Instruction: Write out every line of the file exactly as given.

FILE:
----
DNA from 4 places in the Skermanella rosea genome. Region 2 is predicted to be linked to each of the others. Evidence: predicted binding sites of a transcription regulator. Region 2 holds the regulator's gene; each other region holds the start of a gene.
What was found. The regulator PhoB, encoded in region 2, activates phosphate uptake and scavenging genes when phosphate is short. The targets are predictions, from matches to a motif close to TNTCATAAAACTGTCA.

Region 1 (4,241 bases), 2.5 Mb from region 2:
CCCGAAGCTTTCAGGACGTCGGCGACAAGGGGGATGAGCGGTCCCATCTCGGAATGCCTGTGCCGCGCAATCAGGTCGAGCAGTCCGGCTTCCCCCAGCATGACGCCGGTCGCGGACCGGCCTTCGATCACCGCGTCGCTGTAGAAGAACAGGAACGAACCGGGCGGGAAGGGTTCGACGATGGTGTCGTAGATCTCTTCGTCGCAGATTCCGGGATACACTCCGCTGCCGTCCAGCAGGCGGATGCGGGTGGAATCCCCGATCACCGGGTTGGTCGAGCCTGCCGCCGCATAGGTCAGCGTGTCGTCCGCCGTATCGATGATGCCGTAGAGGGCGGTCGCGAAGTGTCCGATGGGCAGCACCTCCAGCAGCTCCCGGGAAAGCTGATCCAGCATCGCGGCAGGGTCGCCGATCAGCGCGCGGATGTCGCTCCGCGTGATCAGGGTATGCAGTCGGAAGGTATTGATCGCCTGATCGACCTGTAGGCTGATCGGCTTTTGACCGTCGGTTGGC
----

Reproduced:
DNA from 4 places in the Skermanella rosea genome. Region 2 is predicted to be linked to each of the others. Evidence: predicted binding sites of a transcription regulator. Region 2 holds the regulator's gene; each other region holds the start of a gene.
What was found. The regulator PhoB, encoded in region 2, activates phosphate uptake and scavenging genes when phosphate is short. The targets are predictions, from matches to a motif close to TNTCATAAAACTGTCA.

Region 1 (4,241 bases), 2.5 Mb from region 2:
CCCGAAGCTTTCAGGACGTCGGCGACAAGGGGGATGAGCGGTCCCATCTCGGAATGCCTGTGCCGCGCAATCAGGTCGAGCAGTCCGGCTTCCCCCAGCATGACGCCGGTCGCGGACCGGCCTTCGATCACCGCGTCGCTGTAGAAGAACAGGAACGAACCGGGCGGGAAGGGTTCGACGATGGTGTCGTAGATCTCTTCGTCGCAGATTCCGGGATACACTCCGCTGCCGTCCAGCAGGCGGATGCGGGTGGAATCCCCGATCACCGGGTTGGTCGAGCCTGCCGCCGCATAGGTCAGCGTGTCGTCCGCCGTATCGATGATGCCGTAGAGGGCGGTCGCGAAGTGTCCGATGGGCAGCACCTCCAGCAGCTCCCGGGAAAGCTGATCCAGCATCGCGGCAGGGTCGCCGATCAGCGCGCGGATGTCGCTCCGCGTGATCAGGGTATGCAGTCGGAAGGTATTGATCGCCTGATCGACCTGTAGGCTGATCGGCTTTTGACCGTCGGTTGGC